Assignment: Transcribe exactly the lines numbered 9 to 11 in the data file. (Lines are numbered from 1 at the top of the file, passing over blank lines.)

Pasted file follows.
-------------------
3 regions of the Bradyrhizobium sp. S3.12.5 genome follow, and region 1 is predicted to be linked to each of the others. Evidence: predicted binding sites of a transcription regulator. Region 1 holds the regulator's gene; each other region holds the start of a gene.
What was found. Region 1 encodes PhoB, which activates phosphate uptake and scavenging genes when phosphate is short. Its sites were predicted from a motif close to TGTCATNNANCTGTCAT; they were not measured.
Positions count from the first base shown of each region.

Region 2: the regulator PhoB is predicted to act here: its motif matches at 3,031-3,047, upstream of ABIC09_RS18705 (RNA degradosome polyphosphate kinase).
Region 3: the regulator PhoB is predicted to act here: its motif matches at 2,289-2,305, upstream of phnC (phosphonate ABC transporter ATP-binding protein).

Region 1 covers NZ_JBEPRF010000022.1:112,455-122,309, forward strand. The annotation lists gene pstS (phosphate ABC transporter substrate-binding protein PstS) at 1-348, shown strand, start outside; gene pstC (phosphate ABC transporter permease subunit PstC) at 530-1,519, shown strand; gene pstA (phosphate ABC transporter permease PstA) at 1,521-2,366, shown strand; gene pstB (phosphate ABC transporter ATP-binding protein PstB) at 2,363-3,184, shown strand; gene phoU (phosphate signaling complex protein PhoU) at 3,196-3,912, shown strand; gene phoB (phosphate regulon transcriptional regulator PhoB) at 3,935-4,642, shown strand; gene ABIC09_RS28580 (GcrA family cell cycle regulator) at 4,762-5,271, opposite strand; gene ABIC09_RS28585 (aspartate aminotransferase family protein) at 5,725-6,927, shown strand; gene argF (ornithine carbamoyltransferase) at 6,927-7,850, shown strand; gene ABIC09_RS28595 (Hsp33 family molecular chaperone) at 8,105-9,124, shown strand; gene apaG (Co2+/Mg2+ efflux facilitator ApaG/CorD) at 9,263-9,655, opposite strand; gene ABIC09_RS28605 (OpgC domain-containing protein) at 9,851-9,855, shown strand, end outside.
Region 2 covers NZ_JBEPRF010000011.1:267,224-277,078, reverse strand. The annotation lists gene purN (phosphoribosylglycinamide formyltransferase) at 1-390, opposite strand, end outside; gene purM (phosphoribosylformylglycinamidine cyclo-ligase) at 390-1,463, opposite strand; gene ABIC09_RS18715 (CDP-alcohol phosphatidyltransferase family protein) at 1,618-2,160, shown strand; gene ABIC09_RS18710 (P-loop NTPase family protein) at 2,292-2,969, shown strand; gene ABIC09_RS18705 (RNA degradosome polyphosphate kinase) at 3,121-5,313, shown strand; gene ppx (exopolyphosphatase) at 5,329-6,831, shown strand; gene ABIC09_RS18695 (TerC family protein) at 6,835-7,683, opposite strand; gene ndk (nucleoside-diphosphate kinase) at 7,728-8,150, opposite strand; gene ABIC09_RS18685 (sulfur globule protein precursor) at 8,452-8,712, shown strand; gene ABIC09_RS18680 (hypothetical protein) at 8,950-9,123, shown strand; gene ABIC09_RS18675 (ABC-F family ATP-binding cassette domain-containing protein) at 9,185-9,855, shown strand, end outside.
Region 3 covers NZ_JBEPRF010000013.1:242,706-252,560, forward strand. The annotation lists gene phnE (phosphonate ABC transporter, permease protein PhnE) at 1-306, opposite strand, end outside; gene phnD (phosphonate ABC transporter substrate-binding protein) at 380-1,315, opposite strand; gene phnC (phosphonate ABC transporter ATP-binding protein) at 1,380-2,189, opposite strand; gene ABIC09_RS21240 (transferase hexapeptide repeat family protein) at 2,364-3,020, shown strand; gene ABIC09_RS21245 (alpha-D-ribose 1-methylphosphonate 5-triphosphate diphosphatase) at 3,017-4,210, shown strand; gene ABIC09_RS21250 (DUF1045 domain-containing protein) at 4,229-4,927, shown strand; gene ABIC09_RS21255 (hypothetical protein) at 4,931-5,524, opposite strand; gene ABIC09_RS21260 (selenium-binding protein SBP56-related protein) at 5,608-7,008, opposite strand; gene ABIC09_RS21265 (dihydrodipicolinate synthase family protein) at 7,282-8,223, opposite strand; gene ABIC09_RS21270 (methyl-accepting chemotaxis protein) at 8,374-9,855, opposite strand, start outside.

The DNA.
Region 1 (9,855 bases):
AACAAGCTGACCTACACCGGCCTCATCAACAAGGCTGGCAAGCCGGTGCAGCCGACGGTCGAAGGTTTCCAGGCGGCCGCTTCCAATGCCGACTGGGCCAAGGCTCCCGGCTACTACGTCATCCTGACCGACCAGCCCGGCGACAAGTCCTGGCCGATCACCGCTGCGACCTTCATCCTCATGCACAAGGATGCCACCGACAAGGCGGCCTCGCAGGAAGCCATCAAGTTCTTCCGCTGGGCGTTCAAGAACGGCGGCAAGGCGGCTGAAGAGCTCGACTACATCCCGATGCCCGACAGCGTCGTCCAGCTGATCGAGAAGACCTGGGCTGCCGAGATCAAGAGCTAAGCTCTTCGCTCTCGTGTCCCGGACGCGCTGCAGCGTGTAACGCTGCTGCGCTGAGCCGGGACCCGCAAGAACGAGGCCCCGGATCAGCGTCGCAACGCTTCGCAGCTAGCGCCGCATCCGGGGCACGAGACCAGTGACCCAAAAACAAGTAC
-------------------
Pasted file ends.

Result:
The DNA.
Region 1 (9,855 bases):
AACAAGCTGACCTACACCGGCCTCATCAACAAGGCTGGCAAGCCGGTGCAGCCGACGGTCGAAGGTTTCCAGGCGGCCGCTTCCAATGCCGACTGGGCCAAGGCTCCCGGCTACTACGTCATCCTGACCGACCAGCCCGGCGACAAGTCCTGGCCGATCACCGCTGCGACCTTCATCCTCATGCACAAGGATGCCACCGACAAGGCGGCCTCGCAGGAAGCCATCAAGTTCTTCCGCTGGGCGTTCAAGAACGGCGGCAAGGCGGCTGAAGAGCTCGACTACATCCCGATGCCCGACAGCGTCGTCCAGCTGATCGAGAAGACCTGGGCTGCCGAGATCAAGAGCTAAGCTCTTCGCTCTCGTGTCCCGGACGCGCTGCAGCGTGTAACGCTGCTGCGCTGAGCCGGGACCCGCAAGAACGAGGCCCCGGATCAGCGTCGCAACGCTTCGCAGCTAGCGCCGCATCCGGGGCACGAGACCAGTGACCCAAAAACAAGTAC